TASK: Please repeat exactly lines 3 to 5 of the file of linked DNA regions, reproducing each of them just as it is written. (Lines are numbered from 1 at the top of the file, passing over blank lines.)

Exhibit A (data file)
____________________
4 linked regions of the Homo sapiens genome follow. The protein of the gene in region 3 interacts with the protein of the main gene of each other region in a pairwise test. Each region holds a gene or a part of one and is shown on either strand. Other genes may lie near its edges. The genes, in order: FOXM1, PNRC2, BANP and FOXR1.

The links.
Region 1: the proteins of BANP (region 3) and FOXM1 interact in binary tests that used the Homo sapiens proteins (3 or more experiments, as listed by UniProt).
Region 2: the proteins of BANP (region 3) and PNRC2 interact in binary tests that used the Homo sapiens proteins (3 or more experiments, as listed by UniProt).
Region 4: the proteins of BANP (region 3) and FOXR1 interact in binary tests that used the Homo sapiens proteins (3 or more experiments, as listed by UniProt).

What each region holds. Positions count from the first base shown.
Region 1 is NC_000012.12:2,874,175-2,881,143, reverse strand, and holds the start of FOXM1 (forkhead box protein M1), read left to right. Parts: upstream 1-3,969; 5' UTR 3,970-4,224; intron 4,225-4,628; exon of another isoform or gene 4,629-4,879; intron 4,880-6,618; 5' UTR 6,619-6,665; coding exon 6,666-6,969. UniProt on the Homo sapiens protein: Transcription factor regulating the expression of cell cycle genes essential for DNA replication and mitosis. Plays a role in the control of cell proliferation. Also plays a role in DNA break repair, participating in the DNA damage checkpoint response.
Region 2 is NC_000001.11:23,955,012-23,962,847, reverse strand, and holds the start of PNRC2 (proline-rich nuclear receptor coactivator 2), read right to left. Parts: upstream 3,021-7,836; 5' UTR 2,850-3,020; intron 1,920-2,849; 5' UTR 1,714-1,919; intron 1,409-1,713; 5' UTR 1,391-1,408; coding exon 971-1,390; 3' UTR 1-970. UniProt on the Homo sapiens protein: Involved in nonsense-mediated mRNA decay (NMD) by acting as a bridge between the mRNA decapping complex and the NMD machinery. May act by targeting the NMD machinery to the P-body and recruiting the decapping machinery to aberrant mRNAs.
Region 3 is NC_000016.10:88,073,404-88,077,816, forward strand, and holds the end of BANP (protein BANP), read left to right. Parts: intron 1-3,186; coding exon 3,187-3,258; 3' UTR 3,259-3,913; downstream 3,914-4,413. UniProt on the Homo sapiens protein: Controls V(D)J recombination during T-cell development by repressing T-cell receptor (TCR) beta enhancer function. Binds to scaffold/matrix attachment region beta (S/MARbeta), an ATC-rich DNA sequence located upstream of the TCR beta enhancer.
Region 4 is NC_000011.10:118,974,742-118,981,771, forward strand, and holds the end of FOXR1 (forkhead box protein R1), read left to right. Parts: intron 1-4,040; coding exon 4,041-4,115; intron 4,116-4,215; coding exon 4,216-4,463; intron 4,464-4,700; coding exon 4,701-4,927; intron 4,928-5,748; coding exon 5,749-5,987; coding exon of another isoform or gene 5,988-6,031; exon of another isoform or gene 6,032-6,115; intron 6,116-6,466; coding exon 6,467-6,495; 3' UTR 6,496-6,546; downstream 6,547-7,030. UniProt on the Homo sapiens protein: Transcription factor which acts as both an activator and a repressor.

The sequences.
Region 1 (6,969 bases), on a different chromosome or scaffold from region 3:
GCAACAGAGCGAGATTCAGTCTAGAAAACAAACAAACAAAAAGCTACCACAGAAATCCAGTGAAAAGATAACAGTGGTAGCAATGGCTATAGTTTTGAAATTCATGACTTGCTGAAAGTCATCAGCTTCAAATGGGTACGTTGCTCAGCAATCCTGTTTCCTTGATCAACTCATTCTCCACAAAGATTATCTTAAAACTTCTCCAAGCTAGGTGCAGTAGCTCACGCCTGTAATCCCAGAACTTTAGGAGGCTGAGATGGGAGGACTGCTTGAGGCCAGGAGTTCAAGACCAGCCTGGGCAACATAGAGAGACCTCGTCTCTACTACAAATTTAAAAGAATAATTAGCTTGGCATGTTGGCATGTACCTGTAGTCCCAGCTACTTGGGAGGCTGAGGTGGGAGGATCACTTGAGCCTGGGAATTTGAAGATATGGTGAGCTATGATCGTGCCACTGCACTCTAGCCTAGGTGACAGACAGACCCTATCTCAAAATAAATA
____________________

Region 1: the proteins of BANP (region 3) and FOXM1 interact in binary tests that used the Homo sapiens proteins (3 or more experiments, as listed by UniProt).
Region 2: the proteins of BANP (region 3) and PNRC2 interact in binary tests that used the Homo sapiens proteins (3 or more experiments, as listed by UniProt).
Region 4: the proteins of BANP (region 3) and FOXR1 interact in binary tests that used the Homo sapiens proteins (3 or more experiments, as listed by UniProt).